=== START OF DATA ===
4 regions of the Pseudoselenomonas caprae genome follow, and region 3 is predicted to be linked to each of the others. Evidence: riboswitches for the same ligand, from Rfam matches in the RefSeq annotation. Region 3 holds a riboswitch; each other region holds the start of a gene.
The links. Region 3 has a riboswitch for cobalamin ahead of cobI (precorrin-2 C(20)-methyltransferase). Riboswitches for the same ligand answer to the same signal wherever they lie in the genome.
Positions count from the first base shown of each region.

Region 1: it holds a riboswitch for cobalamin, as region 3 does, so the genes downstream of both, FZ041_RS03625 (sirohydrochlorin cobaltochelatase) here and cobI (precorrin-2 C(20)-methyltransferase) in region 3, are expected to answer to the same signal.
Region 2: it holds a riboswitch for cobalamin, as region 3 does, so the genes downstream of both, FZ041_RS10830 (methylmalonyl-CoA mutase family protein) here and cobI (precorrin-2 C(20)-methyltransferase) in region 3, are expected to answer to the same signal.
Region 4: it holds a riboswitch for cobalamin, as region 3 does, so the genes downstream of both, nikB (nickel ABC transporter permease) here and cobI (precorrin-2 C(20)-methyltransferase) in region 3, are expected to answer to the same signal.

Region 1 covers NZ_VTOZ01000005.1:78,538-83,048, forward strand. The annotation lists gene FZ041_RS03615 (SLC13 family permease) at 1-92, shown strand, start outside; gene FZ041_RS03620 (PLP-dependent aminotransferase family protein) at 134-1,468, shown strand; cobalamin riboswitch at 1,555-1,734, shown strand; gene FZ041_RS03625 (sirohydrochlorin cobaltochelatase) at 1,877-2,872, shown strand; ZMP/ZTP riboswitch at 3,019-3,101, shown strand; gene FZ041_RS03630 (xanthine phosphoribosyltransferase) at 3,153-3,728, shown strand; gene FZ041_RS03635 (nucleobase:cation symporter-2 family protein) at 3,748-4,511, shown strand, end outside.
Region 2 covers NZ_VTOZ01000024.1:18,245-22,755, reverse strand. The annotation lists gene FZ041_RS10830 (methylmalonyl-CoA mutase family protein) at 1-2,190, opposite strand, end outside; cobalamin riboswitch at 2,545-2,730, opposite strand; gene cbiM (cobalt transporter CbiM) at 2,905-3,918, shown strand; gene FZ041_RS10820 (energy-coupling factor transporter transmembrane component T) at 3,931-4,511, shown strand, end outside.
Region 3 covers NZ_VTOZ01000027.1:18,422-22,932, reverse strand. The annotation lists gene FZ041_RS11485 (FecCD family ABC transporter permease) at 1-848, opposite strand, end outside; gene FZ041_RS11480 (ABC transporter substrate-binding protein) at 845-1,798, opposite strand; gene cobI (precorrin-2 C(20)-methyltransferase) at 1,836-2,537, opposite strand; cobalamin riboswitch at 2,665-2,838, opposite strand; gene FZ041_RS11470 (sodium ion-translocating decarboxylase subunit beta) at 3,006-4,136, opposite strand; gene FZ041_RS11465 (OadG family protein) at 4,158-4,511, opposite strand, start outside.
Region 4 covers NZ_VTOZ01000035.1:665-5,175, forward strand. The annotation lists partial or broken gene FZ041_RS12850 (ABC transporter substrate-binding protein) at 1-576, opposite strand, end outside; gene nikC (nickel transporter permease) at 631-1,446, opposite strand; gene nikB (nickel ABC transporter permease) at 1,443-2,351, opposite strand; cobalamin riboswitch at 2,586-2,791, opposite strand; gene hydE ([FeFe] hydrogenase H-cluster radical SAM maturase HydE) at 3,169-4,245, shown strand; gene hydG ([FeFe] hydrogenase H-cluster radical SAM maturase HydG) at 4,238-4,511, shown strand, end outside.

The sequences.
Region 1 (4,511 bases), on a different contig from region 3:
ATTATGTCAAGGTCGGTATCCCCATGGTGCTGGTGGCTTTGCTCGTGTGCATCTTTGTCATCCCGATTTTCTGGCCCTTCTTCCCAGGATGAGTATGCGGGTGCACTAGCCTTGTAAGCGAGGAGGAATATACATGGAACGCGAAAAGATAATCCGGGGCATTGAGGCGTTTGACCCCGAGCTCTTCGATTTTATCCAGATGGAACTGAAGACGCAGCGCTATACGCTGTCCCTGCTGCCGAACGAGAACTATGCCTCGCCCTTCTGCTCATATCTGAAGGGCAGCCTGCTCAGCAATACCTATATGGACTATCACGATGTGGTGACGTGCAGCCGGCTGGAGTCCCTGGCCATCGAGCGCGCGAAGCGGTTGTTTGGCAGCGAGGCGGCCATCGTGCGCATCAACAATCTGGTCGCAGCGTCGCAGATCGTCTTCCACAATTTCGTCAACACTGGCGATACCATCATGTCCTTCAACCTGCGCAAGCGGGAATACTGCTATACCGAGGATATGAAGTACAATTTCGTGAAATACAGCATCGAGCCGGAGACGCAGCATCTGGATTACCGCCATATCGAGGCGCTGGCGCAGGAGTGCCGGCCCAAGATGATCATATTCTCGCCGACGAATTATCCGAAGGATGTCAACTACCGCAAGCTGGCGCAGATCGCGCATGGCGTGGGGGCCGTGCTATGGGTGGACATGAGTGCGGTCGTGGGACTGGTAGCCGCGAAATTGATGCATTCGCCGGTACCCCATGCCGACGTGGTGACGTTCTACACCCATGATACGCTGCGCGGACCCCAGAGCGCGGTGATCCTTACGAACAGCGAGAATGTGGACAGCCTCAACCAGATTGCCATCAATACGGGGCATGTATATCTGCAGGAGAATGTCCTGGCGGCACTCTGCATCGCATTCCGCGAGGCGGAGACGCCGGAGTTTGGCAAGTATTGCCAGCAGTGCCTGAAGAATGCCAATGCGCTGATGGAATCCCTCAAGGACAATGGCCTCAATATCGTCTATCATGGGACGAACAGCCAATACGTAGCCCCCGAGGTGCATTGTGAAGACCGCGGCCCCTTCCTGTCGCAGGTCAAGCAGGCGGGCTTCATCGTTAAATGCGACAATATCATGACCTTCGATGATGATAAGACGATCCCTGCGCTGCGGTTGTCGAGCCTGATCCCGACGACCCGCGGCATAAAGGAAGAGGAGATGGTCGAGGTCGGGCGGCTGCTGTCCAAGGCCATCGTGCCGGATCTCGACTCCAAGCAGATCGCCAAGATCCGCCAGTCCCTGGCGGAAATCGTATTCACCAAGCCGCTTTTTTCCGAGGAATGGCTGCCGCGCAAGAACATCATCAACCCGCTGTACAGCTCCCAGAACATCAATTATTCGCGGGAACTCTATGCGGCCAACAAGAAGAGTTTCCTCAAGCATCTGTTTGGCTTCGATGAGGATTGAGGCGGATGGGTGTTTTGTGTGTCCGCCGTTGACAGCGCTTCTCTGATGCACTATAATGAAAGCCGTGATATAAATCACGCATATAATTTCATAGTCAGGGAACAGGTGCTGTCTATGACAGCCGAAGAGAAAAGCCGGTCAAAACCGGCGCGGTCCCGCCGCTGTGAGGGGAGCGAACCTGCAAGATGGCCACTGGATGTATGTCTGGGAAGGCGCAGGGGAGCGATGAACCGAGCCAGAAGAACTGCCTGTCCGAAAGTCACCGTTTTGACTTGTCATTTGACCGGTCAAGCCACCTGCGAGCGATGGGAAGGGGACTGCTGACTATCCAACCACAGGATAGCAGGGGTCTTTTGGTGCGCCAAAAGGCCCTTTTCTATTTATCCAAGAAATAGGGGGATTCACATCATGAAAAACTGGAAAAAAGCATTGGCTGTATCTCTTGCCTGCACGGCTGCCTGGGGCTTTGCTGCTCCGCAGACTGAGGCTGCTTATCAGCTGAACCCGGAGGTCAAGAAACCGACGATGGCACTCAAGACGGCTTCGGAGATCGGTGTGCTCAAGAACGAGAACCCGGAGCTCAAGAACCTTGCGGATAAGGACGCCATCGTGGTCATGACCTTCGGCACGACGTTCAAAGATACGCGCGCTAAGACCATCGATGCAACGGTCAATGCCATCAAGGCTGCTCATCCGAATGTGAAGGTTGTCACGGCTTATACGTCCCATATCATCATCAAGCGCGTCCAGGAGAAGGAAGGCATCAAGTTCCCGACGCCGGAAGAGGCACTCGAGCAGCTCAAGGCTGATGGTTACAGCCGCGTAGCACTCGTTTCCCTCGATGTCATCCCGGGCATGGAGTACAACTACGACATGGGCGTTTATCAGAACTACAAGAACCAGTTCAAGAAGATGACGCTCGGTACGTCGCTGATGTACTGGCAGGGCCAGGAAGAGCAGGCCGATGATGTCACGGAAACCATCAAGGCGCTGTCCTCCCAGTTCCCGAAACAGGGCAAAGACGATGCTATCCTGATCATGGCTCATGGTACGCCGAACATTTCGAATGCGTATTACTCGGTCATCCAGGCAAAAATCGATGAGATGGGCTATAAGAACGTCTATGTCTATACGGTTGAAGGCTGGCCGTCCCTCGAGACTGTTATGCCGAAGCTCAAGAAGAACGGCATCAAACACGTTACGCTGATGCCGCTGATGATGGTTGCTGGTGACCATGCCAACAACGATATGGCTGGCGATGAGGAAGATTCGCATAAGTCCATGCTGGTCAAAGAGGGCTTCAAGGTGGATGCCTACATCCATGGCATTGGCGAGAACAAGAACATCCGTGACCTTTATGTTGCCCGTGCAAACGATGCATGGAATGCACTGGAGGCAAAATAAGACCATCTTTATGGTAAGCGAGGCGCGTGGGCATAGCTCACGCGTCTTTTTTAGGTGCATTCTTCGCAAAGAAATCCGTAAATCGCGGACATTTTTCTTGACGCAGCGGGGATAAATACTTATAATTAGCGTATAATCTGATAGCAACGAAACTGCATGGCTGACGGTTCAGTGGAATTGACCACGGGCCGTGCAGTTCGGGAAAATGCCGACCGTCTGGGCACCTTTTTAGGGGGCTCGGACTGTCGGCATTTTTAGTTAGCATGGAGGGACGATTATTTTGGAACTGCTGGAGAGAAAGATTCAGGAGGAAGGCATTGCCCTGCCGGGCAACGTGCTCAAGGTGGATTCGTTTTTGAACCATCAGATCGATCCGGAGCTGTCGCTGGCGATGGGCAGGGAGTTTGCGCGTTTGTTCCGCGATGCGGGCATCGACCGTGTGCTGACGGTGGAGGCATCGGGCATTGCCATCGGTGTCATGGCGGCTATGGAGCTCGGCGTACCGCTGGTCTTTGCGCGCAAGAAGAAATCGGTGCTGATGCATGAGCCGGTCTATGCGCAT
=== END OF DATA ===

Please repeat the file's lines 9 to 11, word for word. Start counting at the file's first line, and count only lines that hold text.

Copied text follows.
Region 3 covers NZ_VTOZ01000027.1:18,422-22,932, reverse strand. The annotation lists gene FZ041_RS11485 (FecCD family ABC transporter permease) at 1-848, opposite strand, end outside; gene FZ041_RS11480 (ABC transporter substrate-binding protein) at 845-1,798, opposite strand; gene cobI (precorrin-2 C(20)-methyltransferase) at 1,836-2,537, opposite strand; cobalamin riboswitch at 2,665-2,838, opposite strand; gene FZ041_RS11470 (sodium ion-translocating decarboxylase subunit beta) at 3,006-4,136, opposite strand; gene FZ041_RS11465 (OadG family protein) at 4,158-4,511, opposite strand, start outside.
Region 4 covers NZ_VTOZ01000035.1:665-5,175, forward strand. The annotation lists partial or broken gene FZ041_RS12850 (ABC transporter substrate-binding protein) at 1-576, opposite strand, end outside; gene nikC (nickel transporter permease) at 631-1,446, opposite strand; gene nikB (nickel ABC transporter permease) at 1,443-2,351, opposite strand; cobalamin riboswitch at 2,586-2,791, opposite strand; gene hydE ([FeFe] hydrogenase H-cluster radical SAM maturase HydE) at 3,169-4,245, shown strand; gene hydG ([FeFe] hydrogenase H-cluster radical SAM maturase HydG) at 4,238-4,511, shown strand, end outside.

The sequences.